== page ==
Franklin School (Washington, D.C.)

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Franklin School
Franklin School, Washington, D.C.jpg
Franklin School (Washington, D.C.) is located in Central Washington, D.C.
Franklin School (Washington, D.C.)
Franklin School (Washington, D.C.) is located in the District of Columbia
Franklin School (Washington, D.C.)
Franklin School (Washington, D.C.) is located in the United States
Franklin School (Washington, D.C.)
Location13th and K Sts., NW., Washington, D.C.
Coordinates38°54′8″N 77°1′47″W / 38.90222°N 77.02972°W / 38.90222; -77.02972Coordinates: 38°54′8″N 77°1′47″W / 38.90222°N 77.02972°W / 38.90222; -77.02972
ArchitectAdolf Cluss
NRHP reference #73002085
Significant dates
Added to NRHPApril 11, 1973[1]
Designated NHLJune 19, 1996[2]

The Franklin School is a building designed by Adolf Cluss, located on Franklin Square at 13th and K Street in Washington, DC.


Built in 1869, the Franklin School was the flagship building of eight modern urban public school buildings constructed in Washington, D.C. between 1862 and 1875 to house, for the first time, a comprehensive system of universal public education.[1][3]

In addition to being an admired educational facility, a small plaque on its exterior describes the building's place in the history of telecommunications, noting Alexander Graham Bell's first wireless communication in 1880, where a beam of light was used to transmit a voice message using his newly invented Photophone.[4] Bell's laboratory was nearby on 'L' Street and his work was a pioneering step in optical communications, the forerunner of fiber-optic communication systems which now carry most of the world's telecommunications traffic. Bell was also a well-known educator who taught at a special day school for deaf children,[5] who trained teachers of the deaf, and who additionally created an institution for the study of deafness (also in Washington, DC).

The prominence Franklin School enjoyed was highlighted in the 1870s when studied in international expositions held in Vienna, Paris, and Philadelphia.[6] It was declared a National Historic Landmark in 1996.[2][7]

In 2002, the building was used as a homeless shelter, which controversially closed in September 2008.[8] [9] It was briefly occupied by protesters associated with the Occupy movement on November 19, 2011[10] In February 2015, Mayor Muriel Bowser cancelled the planned conversion of the school to a public facility for art exhibitions, lectures and educational activities by the Institute for Contemporary Expression. Approved by Bowser's predecessor, Vincent Gray, the project involved a privately funded conversion of the school and had its first event planned for September 2015.[11][12] As of October 2015, proposals were still being considered.[13]

On January 25, 2017, it was announced that the building would host a museum of linguistics called "Planet Word," led by Ann B. Friedman, philanthropist and wife of The New York Times columnist Tom Friedman.[14]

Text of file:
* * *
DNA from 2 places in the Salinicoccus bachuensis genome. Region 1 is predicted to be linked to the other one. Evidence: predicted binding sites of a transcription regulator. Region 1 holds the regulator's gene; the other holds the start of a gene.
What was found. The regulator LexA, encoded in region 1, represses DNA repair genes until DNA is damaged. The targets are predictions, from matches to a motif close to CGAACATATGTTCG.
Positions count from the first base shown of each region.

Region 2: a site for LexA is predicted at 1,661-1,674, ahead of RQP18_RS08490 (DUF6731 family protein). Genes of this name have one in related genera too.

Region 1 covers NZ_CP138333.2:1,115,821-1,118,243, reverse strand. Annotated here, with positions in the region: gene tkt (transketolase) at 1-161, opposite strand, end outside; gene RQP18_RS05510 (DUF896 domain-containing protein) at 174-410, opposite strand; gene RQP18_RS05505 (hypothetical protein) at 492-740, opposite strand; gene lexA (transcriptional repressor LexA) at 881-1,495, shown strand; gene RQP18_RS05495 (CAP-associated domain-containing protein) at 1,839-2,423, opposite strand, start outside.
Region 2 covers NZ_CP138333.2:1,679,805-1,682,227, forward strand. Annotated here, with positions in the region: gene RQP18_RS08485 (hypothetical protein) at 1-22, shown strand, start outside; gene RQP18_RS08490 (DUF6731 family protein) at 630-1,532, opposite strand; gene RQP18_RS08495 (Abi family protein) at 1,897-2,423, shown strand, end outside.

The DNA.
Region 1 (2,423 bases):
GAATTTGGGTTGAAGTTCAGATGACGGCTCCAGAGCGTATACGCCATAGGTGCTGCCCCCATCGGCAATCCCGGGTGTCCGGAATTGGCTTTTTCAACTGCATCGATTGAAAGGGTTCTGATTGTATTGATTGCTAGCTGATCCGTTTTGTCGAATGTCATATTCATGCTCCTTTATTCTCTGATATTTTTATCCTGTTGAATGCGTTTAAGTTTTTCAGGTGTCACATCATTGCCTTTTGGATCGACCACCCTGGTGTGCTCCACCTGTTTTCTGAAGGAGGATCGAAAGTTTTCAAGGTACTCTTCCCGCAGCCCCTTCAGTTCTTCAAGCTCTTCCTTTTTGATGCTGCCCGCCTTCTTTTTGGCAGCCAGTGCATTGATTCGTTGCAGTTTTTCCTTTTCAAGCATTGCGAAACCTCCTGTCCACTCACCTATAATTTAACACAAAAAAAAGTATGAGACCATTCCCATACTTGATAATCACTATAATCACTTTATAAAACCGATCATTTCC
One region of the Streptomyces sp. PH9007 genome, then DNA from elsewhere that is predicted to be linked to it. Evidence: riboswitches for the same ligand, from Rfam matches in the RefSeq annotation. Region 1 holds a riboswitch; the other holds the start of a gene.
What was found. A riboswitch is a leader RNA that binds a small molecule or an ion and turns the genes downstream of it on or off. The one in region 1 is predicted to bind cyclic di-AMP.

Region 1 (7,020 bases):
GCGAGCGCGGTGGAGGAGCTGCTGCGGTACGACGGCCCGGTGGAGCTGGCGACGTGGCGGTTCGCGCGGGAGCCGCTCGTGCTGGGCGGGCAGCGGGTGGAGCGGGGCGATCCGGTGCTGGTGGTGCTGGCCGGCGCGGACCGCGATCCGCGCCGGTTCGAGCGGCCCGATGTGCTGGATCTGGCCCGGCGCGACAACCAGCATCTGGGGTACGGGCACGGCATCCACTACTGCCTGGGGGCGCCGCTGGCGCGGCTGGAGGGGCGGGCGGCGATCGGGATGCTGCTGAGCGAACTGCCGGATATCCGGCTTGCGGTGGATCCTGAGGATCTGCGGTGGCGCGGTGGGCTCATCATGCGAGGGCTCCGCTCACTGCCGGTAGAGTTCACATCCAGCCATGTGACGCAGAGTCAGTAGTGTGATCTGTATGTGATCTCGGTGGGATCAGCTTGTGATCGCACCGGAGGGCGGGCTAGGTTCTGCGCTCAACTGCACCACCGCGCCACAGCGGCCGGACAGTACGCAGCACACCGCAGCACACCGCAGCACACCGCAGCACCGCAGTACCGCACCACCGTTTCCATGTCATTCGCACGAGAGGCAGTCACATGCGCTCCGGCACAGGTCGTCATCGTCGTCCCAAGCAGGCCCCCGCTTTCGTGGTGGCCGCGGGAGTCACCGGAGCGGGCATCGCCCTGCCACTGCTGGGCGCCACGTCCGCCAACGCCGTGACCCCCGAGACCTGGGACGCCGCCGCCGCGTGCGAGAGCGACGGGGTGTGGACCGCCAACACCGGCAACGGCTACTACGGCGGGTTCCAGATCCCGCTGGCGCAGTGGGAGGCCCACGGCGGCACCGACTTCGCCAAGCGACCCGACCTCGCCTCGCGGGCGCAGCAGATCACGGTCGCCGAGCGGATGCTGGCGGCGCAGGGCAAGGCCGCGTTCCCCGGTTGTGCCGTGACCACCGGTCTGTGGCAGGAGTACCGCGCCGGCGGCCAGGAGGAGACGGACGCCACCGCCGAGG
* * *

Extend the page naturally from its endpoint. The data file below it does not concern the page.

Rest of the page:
Cluss described its architecture as "modern Renaissance", but its origins are in the German rounded arch style, known as Rundbogenstil.[3] A bust of Benjamin Franklin adorns the building's facade. The building's Great Hall was designed to seat 1,000 people and was a resource for community concerts, exhibitions, and public meetings. Franklin is one of thirteen buildings in Washington, D.C. to receive "interior landmark protection."[6]

The location of the school in a prominent neighborhood was intended to bring attention to age-graded, separate but equal classrooms for boys and girls.[6] Offices for the Superintendent and the Board of Education were also housed in the Franklin School allowing administrators to see the benefits of the new educational system. The building also used big windows for light, roomy and airy spaces to enhance the learning environment.[15]

See also[edit]


  1. ^ a b National Park Service (January 23, 2007). "National Register Information System". National Register of Historic Places. National Park Service.
  2. ^ a b "Franklin School". National Historic Landmark summary listing. National Park Service. Retrieved May 10, 2008.
  3. ^ a b "Franklin School (55)". Adolf Cluss. STIMME.NET. Retrieved May 10, 2015.
  4. ^ Moeller Jr., G Martin. AIA Guide to the Architecture of Washington, D.C. The Johns Hopkins University Press, 2006. Page 151
  5. ^ NPS
  6. ^ a b c The Coalition for Franklin School
  7. ^ Tanya Edwards Beauchamp and Carolyn Pitts (December 31, 1994). "National Historic Landmark Nomination: Franklin School / Benjamin Franklin Schoolhouse" (pdf). National Park Service. and Accompanying nine photos, exterior and interior, from c.1868, c. 1901, 1903, and 1995 and undated (32 KB)
  8. ^ "Most Endangered Places" (PDF) (Press release). DC Preservation League. May 31, 2007. Retrieved December 4, 2007.
  9. ^ Harris, Hamil R.; Stewart, Nikita (October 8, 2008). "Barry Delays Bill After Bickering Highlights Council Divide". Washington Post. Retrieved October 20, 2008.
  10. ^ Klein, Allison; Craig, Tim (November 20, 2011). "Occupy D.C. protesters claim vacant Franklin School". Washington Post. Retrieved November 19, 2011.
  11. ^ Kennicott, Philip (November 11, 2015). "A setback for D.C. arts and culture, years in the making". The Washington Post.
  12. ^ Capps, Kriston (February 13, 2015). "Six Reasons Bowser Should Reconsider Pulling ICE from the Franklin School". The Washington City Paper.
  13. ^ Clabaugh, Jeff (October 23, 2015). "D.C. receives new proposals for historic Franklin School". Washington Business Journal.
  14. ^ "Attention, Word-Nerds: A Museum of Linguistics Is Coming to D.C." CityLab. Retrieved January 27, 2017.
  15. ^ DC Preservation League;

External links[edit]